Dispensation from holding certain General Meetings
The UK’s coronavirus lockdown and the obligations to social-distance impose a particular challenge on issuers needing to hold a general meeting to approve a particular transaction or placing. The notice requirements for holding such meetings significantly extend transaction timetables and inhibit the issuer’s ability to raise needed funds quickly.
To address this issue, the FCA has temporarily modified the Listing Rules for premium listed issuers in relation to the requirement for a general meeting to be held to approve certain Class 1 transactions and Related Party transactions.
Approval to avoid this requirement will be provided on a case-by-case basis and is subject to issuers obtaining written undertakings from eligible shareholders that they approve the proposed transaction and would vote to approve it, if a general meeting was held. Once the necessary approval threshold has been met, the issuer must inform the market. Circumventing the need to hold a physical meeting and adhere to the notice requirements for holding one could significantly reduce the period of time to secure necessary shareholder approval for a transaction to proceed.
Note that where issuers have provision to hold virtual general meetings, such process should continue to be utilized in order to obtain requisite shareholder approval for a transaction or placing.
Cash Box Placings – avoiding pre-emption restrictions for faster fundraising
A cash box placing is an alternative to a conventional secondary rights issue or placing which enables a company to raise equity finance without incurring the cost and risk in seeking and obtaining shareholder approval to disapply pre-emption rights and (potentially) in the preparation of a prospectus.
Being able to avoid such costs, risk and delay, by using a cash box placing is of particular advantage to a company already in distress or in need of immediate funding to continue operating and avoid a solvency crisis in the face of the challenging trading and market conditions presented by COVID-19.
Under the UK companies act, statutory pre-emption rights do not apply to issues of ordinary shares for “non-cash” consideration. A cash box placing is not a cash issue as the issuer shares are issued in exchange for preference shares in a special purpose vehicle, usually incorporated in an offshore jurisdiction such as Jersey. A typical cash box structure is as follows:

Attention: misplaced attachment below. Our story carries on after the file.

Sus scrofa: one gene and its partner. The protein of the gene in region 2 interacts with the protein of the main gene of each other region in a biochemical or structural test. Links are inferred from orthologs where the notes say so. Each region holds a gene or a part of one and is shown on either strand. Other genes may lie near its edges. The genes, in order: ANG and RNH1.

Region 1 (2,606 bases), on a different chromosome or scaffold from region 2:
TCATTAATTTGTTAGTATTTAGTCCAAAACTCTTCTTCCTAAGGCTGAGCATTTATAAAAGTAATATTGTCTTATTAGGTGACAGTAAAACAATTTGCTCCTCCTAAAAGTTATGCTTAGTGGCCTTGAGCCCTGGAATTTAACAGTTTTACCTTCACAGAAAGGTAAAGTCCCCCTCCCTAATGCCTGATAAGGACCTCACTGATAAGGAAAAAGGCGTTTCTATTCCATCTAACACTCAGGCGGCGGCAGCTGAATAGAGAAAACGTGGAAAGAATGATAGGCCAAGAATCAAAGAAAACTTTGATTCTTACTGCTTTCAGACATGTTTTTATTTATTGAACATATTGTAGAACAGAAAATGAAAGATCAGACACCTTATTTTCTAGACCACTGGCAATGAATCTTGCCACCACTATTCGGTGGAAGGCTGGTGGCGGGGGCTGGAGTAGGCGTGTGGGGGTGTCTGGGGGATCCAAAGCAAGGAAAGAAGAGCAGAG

- Issuer forms NewCo, in which it holds the majority of its ordinary shares (issued for nominal value). The issuer’s investment bank/broker subscribes for the remainder (usually in excess of 10%);
- The placees pay over the cash subscription amount to the investment bank/broker, which, as principal, subscribes that cash amount for preference shares in NewCo;
- The issuer allots ordinary shares to the placees, in consideration for which the investment bank/broker transfers to it the NewCo ordinary shares held by it and the NewCo preference shares; and
- NewCo redeems its preference shares (now held by the Company) in cash for the amount of the placing proceeds.
Although a cash box placing is, on the face of it, a non-cash issue, the PEG statement of principles issued in 2015 specified that cash box placings should be treated the same as issuances for cash consideration for the purposes of its recommendations in respect of pre-emption rights and their disapplication. This means that the 5+5% threshold for non-pre-emptive issues applies equally to all placings, whether or not ostensibly made for “non-cash” consideration via a cash box. PEG’s objective was to protect investors from dilution where issuers sought to use a cash box placing to circumvent pre-emption. As a result, in the recent years prior to the COVID-19 crisis, few cash box placings have occurred.
We now expect to see an uptick in the use of cash box placings following PEG’s temporary recommendation enabling issuers to use cash box placings to rapidly raise equity finance through issuances of up to 20% of share capital via a cash box without the need to seek further shareholder approval or to issue a prospectus. This will be welcome news to company management, but careful consideration should still be afforded to the interests of shareholders and efforts made to respect pre-emption rights where it is possible to do so.